As of January 2009, all Requests for Proposals/Applications (RFP/A) issued from New York’s Department of Health, Center for Community Health (CCH) must reflect the needs of people with disabilities and minorities, regardless of where the funding is coming from — the state or the private sector. In March 2010, the policy was extended to the Department’s AIDSInstitute.
The new integration policy reflects a universal design approach — that the delivery of services and programs to people with disabilities should be “baked in” rather than “layered on top.” This eliminates duplication of effort, reduces costs and ensures that health programs serve the needs of people who might otherwise be overlooked in the design, planning and implementation of public health programs and services. Like most states today, New York is struggling financially, having to make do with less. The RFP integration policy enables Disability and Health to permeate the procurement process, extending its impact across all of public health. And Disability and Health Programs in other states are watching.
Until everyone becomes acclimated to the new process, Theresa Paeglow, Director of New York’s Disability and Health Program, reviews bi-weekly reports from CCH that track RFPs and RFAs in progress in each division, program and bureau. That way, she can offer assistance to the RFP developers early in the process.
“There is a learning curve,” says Paeglow. “While some of those involved are enthusiastic right from the start — wondering why we didn’t do this sooner — others are a little confused at first. Some don’t fully understand the need to target smoking cessation or pregnancy prevention programs to teens with disabilities.” But they learn, both about the need and about how to respond, making doubters into converts.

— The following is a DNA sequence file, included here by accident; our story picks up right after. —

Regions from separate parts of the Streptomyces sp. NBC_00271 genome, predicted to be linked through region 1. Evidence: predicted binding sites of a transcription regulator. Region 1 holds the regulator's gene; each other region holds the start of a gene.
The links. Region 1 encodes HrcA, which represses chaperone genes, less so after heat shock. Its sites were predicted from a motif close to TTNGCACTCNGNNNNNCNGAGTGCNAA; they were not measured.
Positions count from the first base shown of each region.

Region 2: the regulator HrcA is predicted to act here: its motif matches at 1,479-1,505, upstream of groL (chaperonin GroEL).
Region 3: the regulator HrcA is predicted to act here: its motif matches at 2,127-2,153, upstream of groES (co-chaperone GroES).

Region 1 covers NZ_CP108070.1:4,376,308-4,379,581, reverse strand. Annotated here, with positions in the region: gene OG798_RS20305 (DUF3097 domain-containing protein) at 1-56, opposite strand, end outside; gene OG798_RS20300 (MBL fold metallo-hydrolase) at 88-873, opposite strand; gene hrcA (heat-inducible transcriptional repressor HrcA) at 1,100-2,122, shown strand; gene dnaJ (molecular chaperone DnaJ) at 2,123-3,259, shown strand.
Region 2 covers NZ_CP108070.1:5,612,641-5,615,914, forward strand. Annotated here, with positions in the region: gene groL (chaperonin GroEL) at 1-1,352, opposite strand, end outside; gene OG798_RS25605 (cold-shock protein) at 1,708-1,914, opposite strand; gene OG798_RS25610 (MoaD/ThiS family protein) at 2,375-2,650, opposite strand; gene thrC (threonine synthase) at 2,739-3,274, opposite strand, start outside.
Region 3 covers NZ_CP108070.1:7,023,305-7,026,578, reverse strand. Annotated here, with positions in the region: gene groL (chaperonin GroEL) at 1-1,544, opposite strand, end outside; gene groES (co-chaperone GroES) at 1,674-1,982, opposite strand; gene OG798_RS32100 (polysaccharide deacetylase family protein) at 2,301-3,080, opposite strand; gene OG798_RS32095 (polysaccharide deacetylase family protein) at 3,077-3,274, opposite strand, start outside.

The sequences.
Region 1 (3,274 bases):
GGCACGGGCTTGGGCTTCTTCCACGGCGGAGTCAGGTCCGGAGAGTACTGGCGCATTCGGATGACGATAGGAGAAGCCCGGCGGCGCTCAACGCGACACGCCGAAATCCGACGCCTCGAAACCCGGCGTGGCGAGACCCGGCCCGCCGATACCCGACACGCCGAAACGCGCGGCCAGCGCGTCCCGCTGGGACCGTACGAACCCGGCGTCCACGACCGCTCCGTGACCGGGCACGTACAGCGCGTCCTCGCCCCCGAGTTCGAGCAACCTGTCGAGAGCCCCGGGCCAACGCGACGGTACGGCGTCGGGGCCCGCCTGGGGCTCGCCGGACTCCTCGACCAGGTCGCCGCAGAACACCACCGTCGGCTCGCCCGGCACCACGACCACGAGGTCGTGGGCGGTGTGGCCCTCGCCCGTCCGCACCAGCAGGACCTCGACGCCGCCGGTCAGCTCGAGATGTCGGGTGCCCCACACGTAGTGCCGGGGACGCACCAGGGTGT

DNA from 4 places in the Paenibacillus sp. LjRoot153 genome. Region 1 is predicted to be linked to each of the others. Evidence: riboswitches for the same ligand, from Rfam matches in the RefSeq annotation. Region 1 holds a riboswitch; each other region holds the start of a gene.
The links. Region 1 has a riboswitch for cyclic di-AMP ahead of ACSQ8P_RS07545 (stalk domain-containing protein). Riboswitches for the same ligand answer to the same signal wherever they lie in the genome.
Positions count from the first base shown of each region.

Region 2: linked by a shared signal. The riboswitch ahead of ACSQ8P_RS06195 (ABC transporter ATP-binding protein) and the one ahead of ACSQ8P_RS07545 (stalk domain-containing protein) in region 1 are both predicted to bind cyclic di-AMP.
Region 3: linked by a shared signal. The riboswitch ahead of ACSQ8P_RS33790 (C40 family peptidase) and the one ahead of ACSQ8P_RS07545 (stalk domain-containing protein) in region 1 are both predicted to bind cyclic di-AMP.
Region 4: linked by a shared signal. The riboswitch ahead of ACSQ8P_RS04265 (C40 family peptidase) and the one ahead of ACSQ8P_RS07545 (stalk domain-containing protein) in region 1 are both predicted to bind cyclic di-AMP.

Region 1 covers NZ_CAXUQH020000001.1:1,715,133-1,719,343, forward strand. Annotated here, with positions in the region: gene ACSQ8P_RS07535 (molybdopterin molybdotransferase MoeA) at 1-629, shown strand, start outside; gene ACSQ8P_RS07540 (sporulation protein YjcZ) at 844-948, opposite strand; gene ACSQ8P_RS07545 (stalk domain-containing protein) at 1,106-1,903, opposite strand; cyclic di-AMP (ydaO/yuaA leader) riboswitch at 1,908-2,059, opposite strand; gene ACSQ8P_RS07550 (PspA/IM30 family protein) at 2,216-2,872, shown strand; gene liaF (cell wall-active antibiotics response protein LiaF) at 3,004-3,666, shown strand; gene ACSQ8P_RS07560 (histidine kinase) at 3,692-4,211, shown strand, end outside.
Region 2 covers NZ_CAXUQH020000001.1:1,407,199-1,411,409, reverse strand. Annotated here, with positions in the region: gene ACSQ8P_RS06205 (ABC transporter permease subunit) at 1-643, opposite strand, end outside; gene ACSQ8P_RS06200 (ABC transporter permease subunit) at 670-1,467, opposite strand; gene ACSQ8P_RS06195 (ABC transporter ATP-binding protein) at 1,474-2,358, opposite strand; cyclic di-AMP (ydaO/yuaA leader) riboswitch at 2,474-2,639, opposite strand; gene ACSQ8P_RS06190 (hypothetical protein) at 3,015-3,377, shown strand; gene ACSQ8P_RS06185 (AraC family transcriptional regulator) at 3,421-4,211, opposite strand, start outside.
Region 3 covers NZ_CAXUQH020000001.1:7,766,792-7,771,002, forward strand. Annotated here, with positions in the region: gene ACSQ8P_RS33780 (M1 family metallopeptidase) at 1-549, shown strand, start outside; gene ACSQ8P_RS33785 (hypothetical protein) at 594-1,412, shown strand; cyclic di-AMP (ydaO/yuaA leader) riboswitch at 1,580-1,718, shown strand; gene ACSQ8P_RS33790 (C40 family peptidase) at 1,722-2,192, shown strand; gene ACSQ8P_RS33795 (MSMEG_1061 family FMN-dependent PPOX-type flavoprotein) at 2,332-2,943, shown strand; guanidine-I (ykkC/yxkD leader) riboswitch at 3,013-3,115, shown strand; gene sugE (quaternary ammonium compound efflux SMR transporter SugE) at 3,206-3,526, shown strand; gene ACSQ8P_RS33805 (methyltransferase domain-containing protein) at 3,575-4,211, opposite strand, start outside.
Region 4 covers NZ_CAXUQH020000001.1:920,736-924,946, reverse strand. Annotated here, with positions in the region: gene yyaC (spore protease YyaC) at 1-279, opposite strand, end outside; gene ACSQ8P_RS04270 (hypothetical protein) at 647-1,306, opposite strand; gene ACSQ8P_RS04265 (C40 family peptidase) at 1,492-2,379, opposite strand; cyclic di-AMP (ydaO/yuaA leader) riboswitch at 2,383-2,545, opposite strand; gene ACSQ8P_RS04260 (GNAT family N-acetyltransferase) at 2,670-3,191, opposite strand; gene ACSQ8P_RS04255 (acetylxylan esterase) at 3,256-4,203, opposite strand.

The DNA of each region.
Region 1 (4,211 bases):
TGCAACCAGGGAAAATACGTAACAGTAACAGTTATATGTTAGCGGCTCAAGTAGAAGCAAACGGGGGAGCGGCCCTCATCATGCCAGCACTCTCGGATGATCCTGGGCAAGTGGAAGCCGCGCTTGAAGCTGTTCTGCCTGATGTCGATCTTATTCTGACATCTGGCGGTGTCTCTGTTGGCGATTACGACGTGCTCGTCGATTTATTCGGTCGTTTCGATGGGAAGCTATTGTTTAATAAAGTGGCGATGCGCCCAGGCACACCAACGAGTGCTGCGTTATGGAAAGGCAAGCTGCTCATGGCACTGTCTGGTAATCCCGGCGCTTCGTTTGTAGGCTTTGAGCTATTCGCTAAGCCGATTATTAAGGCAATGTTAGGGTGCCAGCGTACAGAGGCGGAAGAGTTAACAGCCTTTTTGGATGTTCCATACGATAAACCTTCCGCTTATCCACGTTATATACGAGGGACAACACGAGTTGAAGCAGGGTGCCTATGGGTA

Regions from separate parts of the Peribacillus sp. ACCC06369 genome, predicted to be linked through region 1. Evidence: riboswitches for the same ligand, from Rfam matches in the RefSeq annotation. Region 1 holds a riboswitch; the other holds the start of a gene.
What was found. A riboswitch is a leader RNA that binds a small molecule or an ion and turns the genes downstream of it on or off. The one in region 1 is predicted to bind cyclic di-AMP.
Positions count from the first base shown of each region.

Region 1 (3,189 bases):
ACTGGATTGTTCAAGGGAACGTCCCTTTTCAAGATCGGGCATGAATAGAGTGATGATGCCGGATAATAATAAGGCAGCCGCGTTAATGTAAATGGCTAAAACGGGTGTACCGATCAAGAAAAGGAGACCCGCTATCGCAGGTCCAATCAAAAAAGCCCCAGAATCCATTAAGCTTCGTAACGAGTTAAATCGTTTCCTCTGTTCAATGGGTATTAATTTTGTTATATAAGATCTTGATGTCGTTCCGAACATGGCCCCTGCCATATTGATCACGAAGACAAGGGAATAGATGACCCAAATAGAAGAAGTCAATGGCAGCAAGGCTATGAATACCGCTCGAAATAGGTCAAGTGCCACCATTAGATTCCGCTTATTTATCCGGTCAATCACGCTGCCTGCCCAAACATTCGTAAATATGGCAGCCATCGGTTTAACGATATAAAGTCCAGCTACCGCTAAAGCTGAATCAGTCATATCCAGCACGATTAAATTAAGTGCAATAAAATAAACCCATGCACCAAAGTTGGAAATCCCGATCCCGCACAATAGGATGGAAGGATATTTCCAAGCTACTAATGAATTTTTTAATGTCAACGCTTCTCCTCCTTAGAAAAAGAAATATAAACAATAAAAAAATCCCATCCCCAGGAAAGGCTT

New York State’s RFP/A development and approval process is complex; start to finish, the process can take as long as a year. The developer of the RFP/A contacts Paeglow in the Disability and Health Program early in the RFP development process, and she helps them incorporate the appropriate inclusion language and strategies specific to the initiatives to be funded by the RFP.
So far, the Program has participated in the development of 17 RFA/RFPs. Of those 17, five have been released and applications received. Award recipients have been announced only for one, which involves 22 contracts that started July 1. It might be early days, but the new policy is already making a difference. After the RFAs currently in the pipeline are fulfilled, there will be roughly 200 health and wellness contracts integrating the needs of people with disabilities and minorities, including programs to prevent adolescent pregnancy, improve student health and nutrition, and stop smoking.
Contractor progress reports will be monitored to assess the reach of these programs to people with disabilities, which should provide interesting and useful data in the future. Unfortunately, the Disability and Health Program’s budget doesn’t allow for a rigorous outcome evaluation of integration initiatives at the state or community level right now. But the program is generating momentum in the right direction —Integration!